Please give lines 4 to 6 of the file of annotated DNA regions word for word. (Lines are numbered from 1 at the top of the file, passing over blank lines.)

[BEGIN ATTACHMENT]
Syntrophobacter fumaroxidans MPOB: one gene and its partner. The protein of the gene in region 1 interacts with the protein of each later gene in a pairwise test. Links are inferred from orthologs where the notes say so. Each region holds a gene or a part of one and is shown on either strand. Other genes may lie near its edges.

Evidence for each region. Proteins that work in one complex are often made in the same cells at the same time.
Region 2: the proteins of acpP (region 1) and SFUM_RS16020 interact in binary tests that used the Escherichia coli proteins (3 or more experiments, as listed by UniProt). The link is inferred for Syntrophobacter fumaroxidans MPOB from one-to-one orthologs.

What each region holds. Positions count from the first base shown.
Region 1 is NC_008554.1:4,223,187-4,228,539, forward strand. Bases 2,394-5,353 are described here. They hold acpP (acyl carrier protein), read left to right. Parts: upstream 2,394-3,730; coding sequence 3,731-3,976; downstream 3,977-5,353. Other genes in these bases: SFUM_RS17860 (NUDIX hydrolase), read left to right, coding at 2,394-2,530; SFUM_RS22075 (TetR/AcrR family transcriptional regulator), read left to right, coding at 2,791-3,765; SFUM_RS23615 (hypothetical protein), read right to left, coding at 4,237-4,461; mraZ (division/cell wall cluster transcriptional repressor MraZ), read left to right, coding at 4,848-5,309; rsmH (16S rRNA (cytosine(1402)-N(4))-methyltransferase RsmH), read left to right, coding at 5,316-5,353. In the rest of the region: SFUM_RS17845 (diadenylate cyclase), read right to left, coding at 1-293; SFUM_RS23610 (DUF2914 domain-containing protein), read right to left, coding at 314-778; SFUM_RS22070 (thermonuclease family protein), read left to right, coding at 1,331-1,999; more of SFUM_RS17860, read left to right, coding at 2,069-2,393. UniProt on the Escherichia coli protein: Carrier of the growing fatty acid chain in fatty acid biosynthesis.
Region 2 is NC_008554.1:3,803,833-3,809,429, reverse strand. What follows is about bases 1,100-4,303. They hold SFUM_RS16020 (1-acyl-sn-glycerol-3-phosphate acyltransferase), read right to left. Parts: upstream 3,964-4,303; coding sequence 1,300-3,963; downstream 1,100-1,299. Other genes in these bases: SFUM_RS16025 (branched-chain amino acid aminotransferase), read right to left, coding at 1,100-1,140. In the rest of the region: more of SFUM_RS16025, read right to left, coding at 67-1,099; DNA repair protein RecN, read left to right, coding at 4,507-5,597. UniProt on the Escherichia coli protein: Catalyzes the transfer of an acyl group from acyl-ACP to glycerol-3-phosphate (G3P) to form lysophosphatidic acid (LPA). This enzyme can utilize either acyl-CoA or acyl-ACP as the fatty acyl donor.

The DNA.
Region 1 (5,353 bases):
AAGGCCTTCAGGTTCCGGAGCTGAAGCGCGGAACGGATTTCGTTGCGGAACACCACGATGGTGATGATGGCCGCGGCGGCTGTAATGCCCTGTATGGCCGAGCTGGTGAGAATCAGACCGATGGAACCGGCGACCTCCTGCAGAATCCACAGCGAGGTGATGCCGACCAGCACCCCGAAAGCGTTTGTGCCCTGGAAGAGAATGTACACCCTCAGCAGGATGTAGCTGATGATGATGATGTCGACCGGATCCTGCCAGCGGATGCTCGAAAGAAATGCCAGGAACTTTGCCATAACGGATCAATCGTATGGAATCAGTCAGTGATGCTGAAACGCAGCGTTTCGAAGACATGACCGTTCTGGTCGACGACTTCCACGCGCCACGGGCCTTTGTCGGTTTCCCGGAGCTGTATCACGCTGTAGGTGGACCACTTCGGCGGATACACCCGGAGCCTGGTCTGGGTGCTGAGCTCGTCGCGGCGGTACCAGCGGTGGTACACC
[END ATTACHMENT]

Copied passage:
What each region holds. Positions count from the first base shown.
Region 1 is NC_008554.1:4,223,187-4,228,539, forward strand. Bases 2,394-5,353 are described here. They hold acpP (acyl carrier protein), read left to right. Parts: upstream 2,394-3,730; coding sequence 3,731-3,976; downstream 3,977-5,353. Other genes in these bases: SFUM_RS17860 (NUDIX hydrolase), read left to right, coding at 2,394-2,530; SFUM_RS22075 (TetR/AcrR family transcriptional regulator), read left to right, coding at 2,791-3,765; SFUM_RS23615 (hypothetical protein), read right to left, coding at 4,237-4,461; mraZ (division/cell wall cluster transcriptional repressor MraZ), read left to right, coding at 4,848-5,309; rsmH (16S rRNA (cytosine(1402)-N(4))-methyltransferase RsmH), read left to right, coding at 5,316-5,353. In the rest of the region: SFUM_RS17845 (diadenylate cyclase), read right to left, coding at 1-293; SFUM_RS23610 (DUF2914 domain-containing protein), read right to left, coding at 314-778; SFUM_RS22070 (thermonuclease family protein), read left to right, coding at 1,331-1,999; more of SFUM_RS17860, read left to right, coding at 2,069-2,393. UniProt on the Escherichia coli protein: Carrier of the growing fatty acid chain in fatty acid biosynthesis.
Region 2 is NC_008554.1:3,803,833-3,809,429, reverse strand. What follows is about bases 1,100-4,303. They hold SFUM_RS16020 (1-acyl-sn-glycerol-3-phosphate acyltransferase), read right to left. Parts: upstream 3,964-4,303; coding sequence 1,300-3,963; downstream 1,100-1,299. Other genes in these bases: SFUM_RS16025 (branched-chain amino acid aminotransferase), read right to left, coding at 1,100-1,140. In the rest of the region: more of SFUM_RS16025, read right to left, coding at 67-1,099; DNA repair protein RecN, read left to right, coding at 4,507-5,597. UniProt on the Escherichia coli protein: Catalyzes the transfer of an acyl group from acyl-ACP to glycerol-3-phosphate (G3P) to form lysophosphatidic acid (LPA). This enzyme can utilize either acyl-CoA or acyl-ACP as the fatty acyl donor.